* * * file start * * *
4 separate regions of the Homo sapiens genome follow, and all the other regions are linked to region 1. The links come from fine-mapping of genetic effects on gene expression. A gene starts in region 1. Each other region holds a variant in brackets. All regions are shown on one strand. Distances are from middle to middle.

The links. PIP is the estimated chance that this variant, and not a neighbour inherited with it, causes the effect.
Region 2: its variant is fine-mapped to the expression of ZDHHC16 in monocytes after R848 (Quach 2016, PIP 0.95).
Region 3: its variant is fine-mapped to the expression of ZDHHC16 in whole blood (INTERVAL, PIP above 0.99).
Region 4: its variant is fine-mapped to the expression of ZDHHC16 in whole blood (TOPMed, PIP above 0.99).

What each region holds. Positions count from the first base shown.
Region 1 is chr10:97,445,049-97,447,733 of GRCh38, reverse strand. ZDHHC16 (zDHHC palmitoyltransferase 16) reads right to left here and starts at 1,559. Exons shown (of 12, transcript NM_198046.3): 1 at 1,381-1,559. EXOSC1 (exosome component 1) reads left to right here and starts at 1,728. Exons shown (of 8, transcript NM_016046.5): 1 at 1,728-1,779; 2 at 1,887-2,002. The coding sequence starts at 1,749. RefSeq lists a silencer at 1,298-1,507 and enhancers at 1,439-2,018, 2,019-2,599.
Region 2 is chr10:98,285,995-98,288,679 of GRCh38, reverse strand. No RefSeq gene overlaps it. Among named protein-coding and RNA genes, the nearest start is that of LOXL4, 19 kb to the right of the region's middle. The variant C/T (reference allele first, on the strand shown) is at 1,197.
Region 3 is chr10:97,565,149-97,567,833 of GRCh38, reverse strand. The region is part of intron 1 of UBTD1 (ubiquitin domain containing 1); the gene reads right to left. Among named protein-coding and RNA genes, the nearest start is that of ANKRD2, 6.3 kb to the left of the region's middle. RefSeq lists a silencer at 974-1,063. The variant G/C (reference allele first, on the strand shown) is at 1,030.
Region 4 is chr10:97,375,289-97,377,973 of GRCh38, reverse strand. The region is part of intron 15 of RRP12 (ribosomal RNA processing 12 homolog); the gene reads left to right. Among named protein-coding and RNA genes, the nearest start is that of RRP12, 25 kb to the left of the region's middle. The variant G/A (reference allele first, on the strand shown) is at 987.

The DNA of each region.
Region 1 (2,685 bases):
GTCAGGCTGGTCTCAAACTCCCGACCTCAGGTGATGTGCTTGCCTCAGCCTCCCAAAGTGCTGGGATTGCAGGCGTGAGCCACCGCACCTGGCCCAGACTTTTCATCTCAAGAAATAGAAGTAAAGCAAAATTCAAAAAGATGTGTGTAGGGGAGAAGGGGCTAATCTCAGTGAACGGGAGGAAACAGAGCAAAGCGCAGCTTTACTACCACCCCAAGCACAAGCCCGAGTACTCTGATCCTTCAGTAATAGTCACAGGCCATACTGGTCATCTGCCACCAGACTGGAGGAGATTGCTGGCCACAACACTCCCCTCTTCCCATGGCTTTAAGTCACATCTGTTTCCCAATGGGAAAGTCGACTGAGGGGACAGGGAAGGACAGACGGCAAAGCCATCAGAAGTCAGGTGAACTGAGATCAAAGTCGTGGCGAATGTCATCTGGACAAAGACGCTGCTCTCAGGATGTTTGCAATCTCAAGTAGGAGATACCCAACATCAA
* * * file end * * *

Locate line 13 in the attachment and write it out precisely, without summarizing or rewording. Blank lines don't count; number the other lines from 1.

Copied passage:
GTCAGGCTGGTCTCAAACTCCCGACCTCAGGTGATGTGCTTGCCTCAGCCTCCCAAAGTGCTGGGATTGCAGGCGTGAGCCACCGCACCTGGCCCAGACTTTTCATCTCAAGAAATAGAAGTAAAGCAAAATTCAAAAAGATGTGTGTAGGGGAGAAGGGGCTAATCTCAGTGAACGGGAGGAAACAGAGCAAAGCGCAGCTTTACTACCACCCCAAGCACAAGCCCGAGTACTCTGATCCTTCAGTAATAGTCACAGGCCATACTGGTCATCTGCCACCAGACTGGAGGAGATTGCTGGCCACAACACTCCCCTCTTCCCATGGCTTTAAGTCACATCTGTTTCCCAATGGGAAAGTCGACTGAGGGGACAGGGAAGGACAGACGGCAAAGCCATCAGAAGTCAGGTGAACTGAGATCAAAGTCGTGGCGAATGTCATCTGGACAAAGACGCTGCTCTCAGGATGTTTGCAATCTCAAGTAGGAGATACCCAACATCAA